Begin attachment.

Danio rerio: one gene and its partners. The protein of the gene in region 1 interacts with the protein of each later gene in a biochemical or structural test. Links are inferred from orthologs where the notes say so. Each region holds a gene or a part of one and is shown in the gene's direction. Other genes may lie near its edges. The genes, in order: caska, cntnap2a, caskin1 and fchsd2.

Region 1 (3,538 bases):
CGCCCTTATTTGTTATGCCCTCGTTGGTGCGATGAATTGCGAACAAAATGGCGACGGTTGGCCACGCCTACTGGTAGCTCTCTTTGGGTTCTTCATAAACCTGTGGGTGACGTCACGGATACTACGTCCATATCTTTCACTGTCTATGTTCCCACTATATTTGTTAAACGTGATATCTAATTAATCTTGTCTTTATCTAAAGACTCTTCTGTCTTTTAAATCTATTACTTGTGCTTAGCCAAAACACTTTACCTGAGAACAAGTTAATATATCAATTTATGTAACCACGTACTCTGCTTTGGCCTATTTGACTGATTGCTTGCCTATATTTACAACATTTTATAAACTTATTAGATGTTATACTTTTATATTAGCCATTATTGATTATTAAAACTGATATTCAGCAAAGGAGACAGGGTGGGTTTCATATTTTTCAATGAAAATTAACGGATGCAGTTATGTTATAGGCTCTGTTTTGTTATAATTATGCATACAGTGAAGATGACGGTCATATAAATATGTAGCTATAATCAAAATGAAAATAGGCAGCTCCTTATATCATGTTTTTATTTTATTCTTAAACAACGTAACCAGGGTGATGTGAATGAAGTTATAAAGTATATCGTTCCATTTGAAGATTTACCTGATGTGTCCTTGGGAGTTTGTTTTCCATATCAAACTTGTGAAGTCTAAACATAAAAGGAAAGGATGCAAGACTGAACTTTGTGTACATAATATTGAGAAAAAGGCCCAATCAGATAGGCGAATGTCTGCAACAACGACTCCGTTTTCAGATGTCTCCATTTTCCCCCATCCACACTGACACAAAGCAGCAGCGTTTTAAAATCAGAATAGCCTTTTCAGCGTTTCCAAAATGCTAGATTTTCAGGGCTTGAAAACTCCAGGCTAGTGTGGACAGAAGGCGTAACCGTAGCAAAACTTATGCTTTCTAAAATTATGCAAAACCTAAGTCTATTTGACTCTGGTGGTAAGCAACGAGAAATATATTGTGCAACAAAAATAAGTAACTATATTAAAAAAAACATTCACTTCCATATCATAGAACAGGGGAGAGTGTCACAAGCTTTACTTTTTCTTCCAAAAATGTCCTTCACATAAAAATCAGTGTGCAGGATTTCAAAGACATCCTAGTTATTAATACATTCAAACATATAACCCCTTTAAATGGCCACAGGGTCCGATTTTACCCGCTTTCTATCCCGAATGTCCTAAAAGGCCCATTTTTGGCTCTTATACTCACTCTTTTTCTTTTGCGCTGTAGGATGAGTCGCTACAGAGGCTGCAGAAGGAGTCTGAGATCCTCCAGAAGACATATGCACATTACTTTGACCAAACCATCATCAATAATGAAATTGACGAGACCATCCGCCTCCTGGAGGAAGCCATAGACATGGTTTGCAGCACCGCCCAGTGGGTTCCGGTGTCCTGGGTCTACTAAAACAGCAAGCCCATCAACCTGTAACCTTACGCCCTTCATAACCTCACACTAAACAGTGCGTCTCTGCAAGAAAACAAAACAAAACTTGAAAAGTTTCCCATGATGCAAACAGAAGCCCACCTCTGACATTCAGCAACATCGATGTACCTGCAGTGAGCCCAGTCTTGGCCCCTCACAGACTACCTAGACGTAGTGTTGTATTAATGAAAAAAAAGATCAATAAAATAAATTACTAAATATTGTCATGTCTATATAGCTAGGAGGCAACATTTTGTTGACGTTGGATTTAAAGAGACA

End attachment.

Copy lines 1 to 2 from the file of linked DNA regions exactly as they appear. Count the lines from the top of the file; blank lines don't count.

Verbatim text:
Danio rerio: one gene and its partners. The protein of the gene in region 1 interacts with the protein of each later gene in a biochemical or structural test. Links are inferred from orthologs where the notes say so. Each region holds a gene or a part of one and is shown in the gene's direction. Other genes may lie near its edges. The genes, in order: caska, cntnap2a, caskin1 and fchsd2.

Region 1 (3,538 bases):